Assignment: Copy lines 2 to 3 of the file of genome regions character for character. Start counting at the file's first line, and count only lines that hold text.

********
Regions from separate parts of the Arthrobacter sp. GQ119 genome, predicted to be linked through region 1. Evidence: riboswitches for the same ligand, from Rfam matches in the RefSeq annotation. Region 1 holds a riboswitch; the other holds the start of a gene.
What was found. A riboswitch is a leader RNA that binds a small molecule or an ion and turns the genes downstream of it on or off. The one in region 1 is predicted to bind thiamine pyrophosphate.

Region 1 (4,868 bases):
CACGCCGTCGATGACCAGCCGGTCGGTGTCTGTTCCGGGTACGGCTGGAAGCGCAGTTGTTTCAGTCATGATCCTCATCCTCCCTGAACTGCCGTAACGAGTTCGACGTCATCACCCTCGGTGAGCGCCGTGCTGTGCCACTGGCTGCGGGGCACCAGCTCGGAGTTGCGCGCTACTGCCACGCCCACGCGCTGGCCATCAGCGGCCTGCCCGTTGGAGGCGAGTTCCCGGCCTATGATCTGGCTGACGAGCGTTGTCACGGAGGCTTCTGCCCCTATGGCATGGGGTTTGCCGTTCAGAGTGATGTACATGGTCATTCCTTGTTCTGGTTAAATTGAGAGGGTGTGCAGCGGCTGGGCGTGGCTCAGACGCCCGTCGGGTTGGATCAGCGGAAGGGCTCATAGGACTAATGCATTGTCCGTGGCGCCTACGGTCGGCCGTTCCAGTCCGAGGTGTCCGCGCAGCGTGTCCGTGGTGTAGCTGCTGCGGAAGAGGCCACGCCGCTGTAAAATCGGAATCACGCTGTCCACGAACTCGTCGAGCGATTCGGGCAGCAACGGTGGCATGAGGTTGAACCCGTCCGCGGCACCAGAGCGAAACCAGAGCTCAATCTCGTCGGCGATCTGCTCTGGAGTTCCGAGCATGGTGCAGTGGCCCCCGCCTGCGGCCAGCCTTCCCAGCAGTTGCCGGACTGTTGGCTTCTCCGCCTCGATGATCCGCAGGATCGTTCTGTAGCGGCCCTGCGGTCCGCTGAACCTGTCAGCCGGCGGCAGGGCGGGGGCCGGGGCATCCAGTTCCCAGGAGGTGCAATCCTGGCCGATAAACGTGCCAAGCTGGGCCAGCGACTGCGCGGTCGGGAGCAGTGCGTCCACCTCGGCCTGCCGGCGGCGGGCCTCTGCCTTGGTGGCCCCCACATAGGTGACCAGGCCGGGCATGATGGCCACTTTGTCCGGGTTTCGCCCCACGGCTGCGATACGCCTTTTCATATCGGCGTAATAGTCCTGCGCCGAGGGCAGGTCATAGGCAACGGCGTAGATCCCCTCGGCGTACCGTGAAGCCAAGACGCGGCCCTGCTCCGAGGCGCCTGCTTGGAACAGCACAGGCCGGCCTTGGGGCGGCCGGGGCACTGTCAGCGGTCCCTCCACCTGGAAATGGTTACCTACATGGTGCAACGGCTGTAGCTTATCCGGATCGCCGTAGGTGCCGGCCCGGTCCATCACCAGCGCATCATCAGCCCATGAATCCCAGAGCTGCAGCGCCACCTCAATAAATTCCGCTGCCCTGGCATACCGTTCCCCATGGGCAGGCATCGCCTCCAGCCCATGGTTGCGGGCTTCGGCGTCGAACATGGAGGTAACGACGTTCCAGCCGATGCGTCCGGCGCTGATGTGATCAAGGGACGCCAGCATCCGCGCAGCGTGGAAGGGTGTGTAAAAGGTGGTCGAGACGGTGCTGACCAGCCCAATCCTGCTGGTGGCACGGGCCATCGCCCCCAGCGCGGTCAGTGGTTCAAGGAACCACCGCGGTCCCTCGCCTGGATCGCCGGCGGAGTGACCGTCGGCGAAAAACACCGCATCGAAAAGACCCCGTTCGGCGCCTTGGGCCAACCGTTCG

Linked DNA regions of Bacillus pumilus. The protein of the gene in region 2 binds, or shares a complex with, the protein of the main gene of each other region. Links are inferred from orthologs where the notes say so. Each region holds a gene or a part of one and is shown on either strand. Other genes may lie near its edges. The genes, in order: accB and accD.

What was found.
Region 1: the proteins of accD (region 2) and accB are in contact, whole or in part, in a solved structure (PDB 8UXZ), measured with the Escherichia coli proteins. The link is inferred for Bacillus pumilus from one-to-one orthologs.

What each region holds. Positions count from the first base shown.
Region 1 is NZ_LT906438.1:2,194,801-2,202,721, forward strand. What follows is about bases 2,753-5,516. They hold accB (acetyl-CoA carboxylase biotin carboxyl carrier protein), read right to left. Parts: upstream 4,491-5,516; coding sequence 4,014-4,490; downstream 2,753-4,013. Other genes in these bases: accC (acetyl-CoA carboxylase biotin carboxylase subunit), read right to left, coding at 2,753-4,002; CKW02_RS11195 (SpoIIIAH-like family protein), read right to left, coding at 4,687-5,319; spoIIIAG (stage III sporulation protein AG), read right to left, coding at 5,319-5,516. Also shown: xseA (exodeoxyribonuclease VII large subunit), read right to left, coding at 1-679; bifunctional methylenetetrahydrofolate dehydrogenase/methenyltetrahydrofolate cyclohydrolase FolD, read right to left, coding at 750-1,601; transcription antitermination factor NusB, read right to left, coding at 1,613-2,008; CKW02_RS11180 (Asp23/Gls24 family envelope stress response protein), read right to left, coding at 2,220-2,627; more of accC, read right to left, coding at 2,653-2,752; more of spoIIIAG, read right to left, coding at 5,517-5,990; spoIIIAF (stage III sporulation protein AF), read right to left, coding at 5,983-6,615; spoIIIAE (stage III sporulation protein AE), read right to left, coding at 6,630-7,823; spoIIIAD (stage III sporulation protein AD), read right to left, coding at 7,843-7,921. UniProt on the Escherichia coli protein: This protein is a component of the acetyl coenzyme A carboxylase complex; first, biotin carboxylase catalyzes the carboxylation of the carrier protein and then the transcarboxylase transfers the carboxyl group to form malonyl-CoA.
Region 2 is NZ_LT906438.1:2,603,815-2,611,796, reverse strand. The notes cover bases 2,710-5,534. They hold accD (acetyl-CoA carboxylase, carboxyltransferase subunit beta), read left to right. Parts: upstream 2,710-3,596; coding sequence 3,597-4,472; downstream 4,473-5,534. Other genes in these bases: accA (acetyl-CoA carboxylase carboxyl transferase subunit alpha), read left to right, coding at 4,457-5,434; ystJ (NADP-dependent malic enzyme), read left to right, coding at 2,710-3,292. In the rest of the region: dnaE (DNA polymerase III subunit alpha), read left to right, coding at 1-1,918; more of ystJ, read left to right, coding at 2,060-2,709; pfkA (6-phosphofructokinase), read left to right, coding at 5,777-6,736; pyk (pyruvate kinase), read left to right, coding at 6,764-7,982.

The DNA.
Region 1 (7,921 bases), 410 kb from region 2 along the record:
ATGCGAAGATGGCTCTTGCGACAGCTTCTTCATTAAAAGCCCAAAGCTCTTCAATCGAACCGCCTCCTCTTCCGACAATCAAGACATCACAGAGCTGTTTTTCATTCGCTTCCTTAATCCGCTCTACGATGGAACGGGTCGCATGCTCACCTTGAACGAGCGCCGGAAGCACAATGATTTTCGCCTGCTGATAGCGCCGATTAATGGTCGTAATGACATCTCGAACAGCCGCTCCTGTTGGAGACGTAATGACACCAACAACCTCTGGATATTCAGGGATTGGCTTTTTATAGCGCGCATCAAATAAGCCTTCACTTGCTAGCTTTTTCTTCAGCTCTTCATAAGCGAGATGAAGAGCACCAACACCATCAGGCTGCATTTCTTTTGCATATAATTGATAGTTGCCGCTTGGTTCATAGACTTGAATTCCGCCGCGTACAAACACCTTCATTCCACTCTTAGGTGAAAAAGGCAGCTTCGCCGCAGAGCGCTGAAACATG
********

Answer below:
What was found. A riboswitch is a leader RNA that binds a small molecule or an ion and turns the genes downstream of it on or off. The one in region 1 is predicted to bind thiamine pyrophosphate.

Region 1 (4,868 bases):